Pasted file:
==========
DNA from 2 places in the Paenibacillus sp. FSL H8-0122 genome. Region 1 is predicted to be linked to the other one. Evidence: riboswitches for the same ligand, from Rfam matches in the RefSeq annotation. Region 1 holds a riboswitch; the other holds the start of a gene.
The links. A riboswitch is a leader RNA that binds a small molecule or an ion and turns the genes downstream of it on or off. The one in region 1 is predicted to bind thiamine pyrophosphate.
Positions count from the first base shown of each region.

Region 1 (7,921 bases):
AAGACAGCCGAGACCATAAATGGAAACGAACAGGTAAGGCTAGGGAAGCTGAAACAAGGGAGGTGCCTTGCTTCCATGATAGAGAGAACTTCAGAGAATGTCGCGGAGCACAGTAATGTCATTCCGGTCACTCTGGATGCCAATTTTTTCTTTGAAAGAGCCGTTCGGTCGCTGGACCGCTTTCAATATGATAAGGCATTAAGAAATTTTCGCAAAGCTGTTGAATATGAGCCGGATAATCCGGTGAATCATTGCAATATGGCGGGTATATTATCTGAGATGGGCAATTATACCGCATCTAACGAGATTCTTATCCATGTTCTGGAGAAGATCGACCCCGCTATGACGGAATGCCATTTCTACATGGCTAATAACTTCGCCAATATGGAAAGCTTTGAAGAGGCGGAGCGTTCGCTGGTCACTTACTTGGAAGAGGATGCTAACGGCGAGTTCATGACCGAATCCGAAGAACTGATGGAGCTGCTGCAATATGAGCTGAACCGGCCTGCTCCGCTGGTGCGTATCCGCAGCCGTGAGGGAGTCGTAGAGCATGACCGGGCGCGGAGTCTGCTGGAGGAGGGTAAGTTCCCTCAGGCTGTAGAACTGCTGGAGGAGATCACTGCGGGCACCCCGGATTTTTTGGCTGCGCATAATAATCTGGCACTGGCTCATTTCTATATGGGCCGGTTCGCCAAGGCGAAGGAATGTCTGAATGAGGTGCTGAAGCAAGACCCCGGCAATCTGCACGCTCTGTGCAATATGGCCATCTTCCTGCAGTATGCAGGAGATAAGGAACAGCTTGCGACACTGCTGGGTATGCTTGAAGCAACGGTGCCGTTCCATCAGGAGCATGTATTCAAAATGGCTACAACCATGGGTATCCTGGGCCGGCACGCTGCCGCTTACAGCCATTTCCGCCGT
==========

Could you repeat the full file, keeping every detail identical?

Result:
DNA from 2 places in the Paenibacillus sp. FSL H8-0122 genome. Region 1 is predicted to be linked to the other one. Evidence: riboswitches for the same ligand, from Rfam matches in the RefSeq annotation. Region 1 holds a riboswitch; the other holds the start of a gene.
The links. A riboswitch is a leader RNA that binds a small molecule or an ion and turns the genes downstream of it on or off. The one in region 1 is predicted to bind thiamine pyrophosphate.
Positions count from the first base shown of each region.

Region 1 (7,921 bases):
AAGACAGCCGAGACCATAAATGGAAACGAACAGGTAAGGCTAGGGAAGCTGAAACAAGGGAGGTGCCTTGCTTCCATGATAGAGAGAACTTCAGAGAATGTCGCGGAGCACAGTAATGTCATTCCGGTCACTCTGGATGCCAATTTTTTCTTTGAAAGAGCCGTTCGGTCGCTGGACCGCTTTCAATATGATAAGGCATTAAGAAATTTTCGCAAAGCTGTTGAATATGAGCCGGATAATCCGGTGAATCATTGCAATATGGCGGGTATATTATCTGAGATGGGCAATTATACCGCATCTAACGAGATTCTTATCCATGTTCTGGAGAAGATCGACCCCGCTATGACGGAATGCCATTTCTACATGGCTAATAACTTCGCCAATATGGAAAGCTTTGAAGAGGCGGAGCGTTCGCTGGTCACTTACTTGGAAGAGGATGCTAACGGCGAGTTCATGACCGAATCCGAAGAACTGATGGAGCTGCTGCAATATGAGCTGAACCGGCCTGCTCCGCTGGTGCGTATCCGCAGCCGTGAGGGAGTCGTAGAGCATGACCGGGCGCGGAGTCTGCTGGAGGAGGGTAAGTTCCCTCAGGCTGTAGAACTGCTGGAGGAGATCACTGCGGGCACCCCGGATTTTTTGGCTGCGCATAATAATCTGGCACTGGCTCATTTCTATATGGGCCGGTTCGCCAAGGCGAAGGAATGTCTGAATGAGGTGCTGAAGCAAGACCCCGGCAATCTGCACGCTCTGTGCAATATGGCCATCTTCCTGCAGTATGCAGGAGATAAGGAACAGCTTGCGACACTGCTGGGTATGCTTGAAGCAACGGTGCCGTTCCATCAGGAGCATGTATTCAAAATGGCTACAACCATGGGTATCCTGGGCCGGCACGCTGCCGCTTACAGCCATTTCCGCCGT